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BBQ Adventures – The Beginning

Barbecuing has been another area of cooking I enjoy, but like most, always just been the normal family affair or get out the BBQ, light and cook burgers, sausages and chicken. Thanks to a good friend Faithless, he started a few years ago delving into the more complex barbecuing recipes, like Beer Butt Chicken (more on that later) and slow and low pulled pork.  As I stay with Faithless on a regular basis as one of my benefits working down in Wiltshire, UK, we have tried a fair few other recipes and it got me wanting to upgrade to an improved BBQ myself. The search began in 2015…(currently ole faithful 6yr BBQ below)

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My search for new bbq began like for most new items with a budget and my needs, such as how often will I bbq like cooking dinner or will I just use it when we have some British sunshine.  I decided a full blown american style large gas bbq wasn’t for me as I am a traditionalist in all my cooking and prefer the old authenticate approaches (charcoal in this case).  I also decided as I didn’t want anything to big in case I didn’t get the passion for cooking out in the British wet weather, so I ended up targeting a something like a kettle style charcoal bbq.  The research began, through YouTube (BBQ Pit Boys, BBQ Pitmaster X, Kettle PitmasterPostal BBQ, Weber BBQs, Napoleon BBQs, many more, see my BBQ Playlist which im always adding too), bbq sites like AmazingRibs and The British BBQ Society have great advice, information and forums.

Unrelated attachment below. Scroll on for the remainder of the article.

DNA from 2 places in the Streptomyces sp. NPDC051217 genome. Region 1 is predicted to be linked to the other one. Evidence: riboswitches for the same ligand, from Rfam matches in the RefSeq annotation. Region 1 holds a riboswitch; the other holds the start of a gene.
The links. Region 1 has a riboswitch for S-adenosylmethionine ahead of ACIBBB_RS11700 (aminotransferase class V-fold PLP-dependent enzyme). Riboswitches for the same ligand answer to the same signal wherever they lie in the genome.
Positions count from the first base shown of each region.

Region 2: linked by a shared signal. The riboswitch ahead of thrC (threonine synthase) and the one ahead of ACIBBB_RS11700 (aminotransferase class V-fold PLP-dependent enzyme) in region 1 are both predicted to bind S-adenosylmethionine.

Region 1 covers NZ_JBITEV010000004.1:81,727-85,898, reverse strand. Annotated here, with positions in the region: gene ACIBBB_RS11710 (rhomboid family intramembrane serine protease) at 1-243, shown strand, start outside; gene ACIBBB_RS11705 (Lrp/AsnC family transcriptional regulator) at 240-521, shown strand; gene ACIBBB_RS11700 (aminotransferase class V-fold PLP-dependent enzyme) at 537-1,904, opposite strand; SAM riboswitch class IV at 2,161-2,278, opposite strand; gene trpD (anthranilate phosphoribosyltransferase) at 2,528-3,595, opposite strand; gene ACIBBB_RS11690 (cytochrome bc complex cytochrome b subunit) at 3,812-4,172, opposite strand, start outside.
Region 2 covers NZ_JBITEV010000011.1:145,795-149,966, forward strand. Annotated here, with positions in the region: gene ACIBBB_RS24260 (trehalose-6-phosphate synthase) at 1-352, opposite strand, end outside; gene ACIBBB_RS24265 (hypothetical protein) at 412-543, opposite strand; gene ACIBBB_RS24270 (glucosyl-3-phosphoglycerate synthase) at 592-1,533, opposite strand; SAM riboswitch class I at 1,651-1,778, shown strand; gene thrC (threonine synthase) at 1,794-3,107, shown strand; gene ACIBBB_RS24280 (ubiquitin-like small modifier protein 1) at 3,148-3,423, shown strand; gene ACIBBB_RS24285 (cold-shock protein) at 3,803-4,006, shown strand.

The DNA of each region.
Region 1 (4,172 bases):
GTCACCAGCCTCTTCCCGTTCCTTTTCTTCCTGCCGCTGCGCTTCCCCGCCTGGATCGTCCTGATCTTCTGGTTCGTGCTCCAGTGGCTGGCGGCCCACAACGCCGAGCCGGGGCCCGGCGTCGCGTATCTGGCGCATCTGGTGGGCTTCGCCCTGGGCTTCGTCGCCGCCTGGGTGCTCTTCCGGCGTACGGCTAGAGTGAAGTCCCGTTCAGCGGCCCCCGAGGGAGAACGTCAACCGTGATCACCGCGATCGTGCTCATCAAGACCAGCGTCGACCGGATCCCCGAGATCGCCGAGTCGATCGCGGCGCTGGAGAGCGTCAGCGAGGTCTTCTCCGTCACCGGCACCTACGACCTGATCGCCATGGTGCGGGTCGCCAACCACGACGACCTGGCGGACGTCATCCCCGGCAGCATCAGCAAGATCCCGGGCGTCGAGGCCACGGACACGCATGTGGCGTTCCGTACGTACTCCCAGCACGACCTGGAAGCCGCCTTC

Decision Time

After many months (appx. 17mth) of research and attending my friends delivering some awesome cooking results, the time had come to make a decision.  I had so far decided on the following requirements and resulting 4 options…

Requirements

  • Budget £100-300 GBP
  • Charcoal Kettle (ball shape with lid)
  • Kettle in built thermometer / Buy seperatley thermometer set
  • Light, easy to move in storage (garage) or out to garden for use
  • Medium area of space required to use (1-2m squared)

Options

  1. Weber Original Kettle Premium (57cm) at £172
  2. Weber MasterTouch (57cm) at £202 with lid stand and built in thermometer
  3. Napoleon Rodeo Charcoal Kettle (57cm) at £171
  4. Napoleon Pro22k Charcoal Kettle (57cm) at £250 hinged lid and built in infrared thermometer, iron cooking grate plus offer of FREE cover worth £48

and the winner was….

Napoleon Pro22k Charcoal Kettle 

Results are a very well made, sturdy, strong metal BBQ with the extra benefit over the other makes of providing 3 heights of cooking for the iron cooking grate, ideal for those larger poultry birds, pork joints, briskets.  In addition I luckily bought during (May2015) the offer of FREE £48 cover which is also very well made and protects in the weathers. The hinged lid works great and removes the worry of dropping the lid during food checks. The final built version is ready for next weeks father-in-law 70th birthday bbq (look out for the next bbq blog entry)